Monarda bradburiana

Monarda bradburiana

The composition of your design sets up the plant community but also creates spirit and emotion

IMG_4730.JPG
Allium, Calamintha, Stachys and Echinacea

Allium, Calamintha, Stachys and Echinacea

He gave us info about some of the plants he uses: (I mostly tried to capture his own words)

  • Carex flacca ('Blue Zinger') is an example of a carex that quickly covers ground and can take some foot traffic, but when its crown touches another crown it stops spreading

  • Monarda bradburiana prefers avg to dry soil (unlike some other monardas)

  • Salvias love to mix with one another but they can't survisie getting watered 3 times per week

  • Don't use Salvia 'May Night' because it doesn't rebloom. Instead use Salvia wesuwe that reblooms constantly

  • A combo he likes: Geranium sanguineum, allium cernuum and ornamental oregano

  • Covering the growing points of perennials with wood mulch kills them

  • Northwind has an Echinacea tenneseensis hybrid that tolerates clay soil

  • Sporobulus and sedges are very natural-looking in a woodland garden; also mixtures of sedge and Geranium macrorrhizum in shade

  • Commercial prairies that are started from seed usually end up being 5 native plants living together. It will take 15 years to get a diverse/"real" prairie with 18-24 species per sq meter

 

Words of wisdom: "Sedges give you the opportunity to outsmart weeds"

One plant he mentioned that I hadn't known was Gillenia trifoliata (also Porteranthus trifoliatus).  Common name: Bowman's Root (Also known as Indian Physic or American Ipecac; sounds lovely!).  Bowman's Root is an easy-to-grow native for bright shade or partial sun and it tolerates tree root competition well as long at it has a nice layer of organic mulch.  Bowman's Root is lovely in a mass planting where its lacy white flowers can shimmer in a light breeze.  It makes a nice filler - think Gaura for shade!  A compact, rounded plant, it is topped in late spring with ethereal white flowers growing in a few loose terminal panicles, with red petioles and mahogany stems.  Clean, disease-free foliage often turns deep bronzy red in fall and contrasts beautifully with the more typical oranges and yellows in the perennial border.  Interesting form and unique seed heads persist into winter.  Great for cut flowers!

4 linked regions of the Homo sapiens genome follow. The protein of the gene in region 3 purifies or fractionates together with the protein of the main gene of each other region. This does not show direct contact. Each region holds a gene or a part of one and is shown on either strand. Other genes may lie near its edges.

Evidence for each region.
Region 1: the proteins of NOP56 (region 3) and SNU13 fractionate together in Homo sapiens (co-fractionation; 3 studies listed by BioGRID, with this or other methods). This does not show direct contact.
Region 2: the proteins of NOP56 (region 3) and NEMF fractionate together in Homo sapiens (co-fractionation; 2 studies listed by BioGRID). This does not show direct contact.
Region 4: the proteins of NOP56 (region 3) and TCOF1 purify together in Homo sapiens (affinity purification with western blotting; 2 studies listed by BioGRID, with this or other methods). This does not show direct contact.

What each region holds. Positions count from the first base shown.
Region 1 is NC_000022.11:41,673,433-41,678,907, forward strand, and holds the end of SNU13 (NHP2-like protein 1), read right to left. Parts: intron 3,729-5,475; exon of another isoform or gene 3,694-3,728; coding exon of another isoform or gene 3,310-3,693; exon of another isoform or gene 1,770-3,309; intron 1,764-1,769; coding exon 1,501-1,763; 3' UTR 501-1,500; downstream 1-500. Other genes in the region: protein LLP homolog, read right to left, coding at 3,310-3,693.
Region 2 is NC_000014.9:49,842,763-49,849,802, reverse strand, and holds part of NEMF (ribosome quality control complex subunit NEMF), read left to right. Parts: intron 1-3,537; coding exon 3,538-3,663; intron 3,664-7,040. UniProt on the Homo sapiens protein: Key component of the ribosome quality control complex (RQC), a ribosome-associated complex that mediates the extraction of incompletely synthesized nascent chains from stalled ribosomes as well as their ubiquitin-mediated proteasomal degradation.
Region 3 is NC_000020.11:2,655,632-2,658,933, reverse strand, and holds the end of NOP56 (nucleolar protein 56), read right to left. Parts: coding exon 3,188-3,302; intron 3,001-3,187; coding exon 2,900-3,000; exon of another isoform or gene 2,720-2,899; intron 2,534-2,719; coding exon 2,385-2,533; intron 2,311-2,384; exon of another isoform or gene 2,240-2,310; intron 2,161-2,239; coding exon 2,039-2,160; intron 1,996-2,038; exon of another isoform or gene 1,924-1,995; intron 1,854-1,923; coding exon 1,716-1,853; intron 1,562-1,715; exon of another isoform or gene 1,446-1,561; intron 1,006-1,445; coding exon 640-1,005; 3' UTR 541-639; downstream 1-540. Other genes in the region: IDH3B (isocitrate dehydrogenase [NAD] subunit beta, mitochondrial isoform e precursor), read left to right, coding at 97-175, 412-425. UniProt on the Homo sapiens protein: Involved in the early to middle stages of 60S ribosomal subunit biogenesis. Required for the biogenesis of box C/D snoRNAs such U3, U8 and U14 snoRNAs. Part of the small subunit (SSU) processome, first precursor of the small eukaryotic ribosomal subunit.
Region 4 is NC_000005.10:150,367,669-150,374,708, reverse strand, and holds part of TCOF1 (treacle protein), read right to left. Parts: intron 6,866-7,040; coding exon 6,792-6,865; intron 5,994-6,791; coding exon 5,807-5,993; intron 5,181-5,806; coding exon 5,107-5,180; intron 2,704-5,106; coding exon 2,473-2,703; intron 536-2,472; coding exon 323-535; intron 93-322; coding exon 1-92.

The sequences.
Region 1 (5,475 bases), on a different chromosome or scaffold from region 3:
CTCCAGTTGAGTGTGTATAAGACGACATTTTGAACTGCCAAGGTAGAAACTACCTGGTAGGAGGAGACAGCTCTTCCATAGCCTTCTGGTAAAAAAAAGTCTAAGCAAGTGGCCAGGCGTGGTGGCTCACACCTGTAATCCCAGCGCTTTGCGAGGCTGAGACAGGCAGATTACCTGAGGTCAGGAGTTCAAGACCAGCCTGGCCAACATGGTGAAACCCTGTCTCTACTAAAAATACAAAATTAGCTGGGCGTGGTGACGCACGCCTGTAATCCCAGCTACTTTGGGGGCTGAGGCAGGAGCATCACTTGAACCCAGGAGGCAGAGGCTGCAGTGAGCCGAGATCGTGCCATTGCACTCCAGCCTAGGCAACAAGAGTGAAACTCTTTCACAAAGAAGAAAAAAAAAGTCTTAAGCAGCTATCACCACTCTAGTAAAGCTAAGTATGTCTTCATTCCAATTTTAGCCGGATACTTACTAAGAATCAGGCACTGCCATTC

The Legacy of Pierre Bennerup The American Gardener Nov/Dec 2013

Sunny Border Nurseries

Sunny Border Nurseries

Pierre Benerup, CEO of Sunny Border Nurseries is the person who came up with the idea of selling perennials in containers!  Up till then perennials were sold mostly as bare root plants.   Like other perennial garden "greats" we know, like Piet Oudolf and Roy Diblik, Bennerup has a passion for plants and a wealth of hands-on learning.  He also had a solid background in sales and marketing, which is how he decided to plant in containers - it was sheer practicality.


In the early 1970s, perennial plants were primarily sold bareroot. Wholesale growers such as Walters Gardens in Zeeland, Michigan, and Springbrook Gardens in Mentor, Ohio, grew hundreds of acres of perennials in sandy soils and shipped nationwide to mail-order firms. In turn, the firms put their inventory into coolers until it was time to ship in spring and fall. Perennials such as moss phlox (Phlox subulata) and evergreen candytuft (Iberis sempervirens) were field-dug, thrown into two-quart wooden baskets, and placed on sale in retail nurseries, but few other perennials had the durability to withstand that kind of rough handling.

In the '50s and '60s, Sunny Border had converted a large part of its operation to field-grown production of yews (Taxus media) in order to meet the huge demand for foundation plantings created by the boom in home construction following World War II. The soil in that area of Connecticut is a clay loam, ideal for producing balled-and-burlapped yews, but not for perennials, which couldn't be dug after rains as quickly and easily as they could in the sandy soils of Bennerup's bigger competitors.

With the market for perennials expanding in the 1970s, Bennerup needed to come up with a solution. It was at this point that he decided to take the digging out of the equation and grow plants in pots.

As a wholesale nursery, Sunny Border sells to independent garden centers and directly to landscapers. Bennerup's guiding philosophy is that foliage-not flowers-is the key to successful gardens and landscapes. He elucidated this in the letter he wrote in his 2013 catalog, under the theme "Green is a color, too." Taking issue with what he terms "lipstick landscapes," Bennerup stated,

"I believe a good perennial garden is mostly foliage-various shades of green, bronze, silver, and gold. It's soothing. It's cooling." He adds, "Flower color in the garden should be savored in small portions like dessert. Too much color causes garden obesity."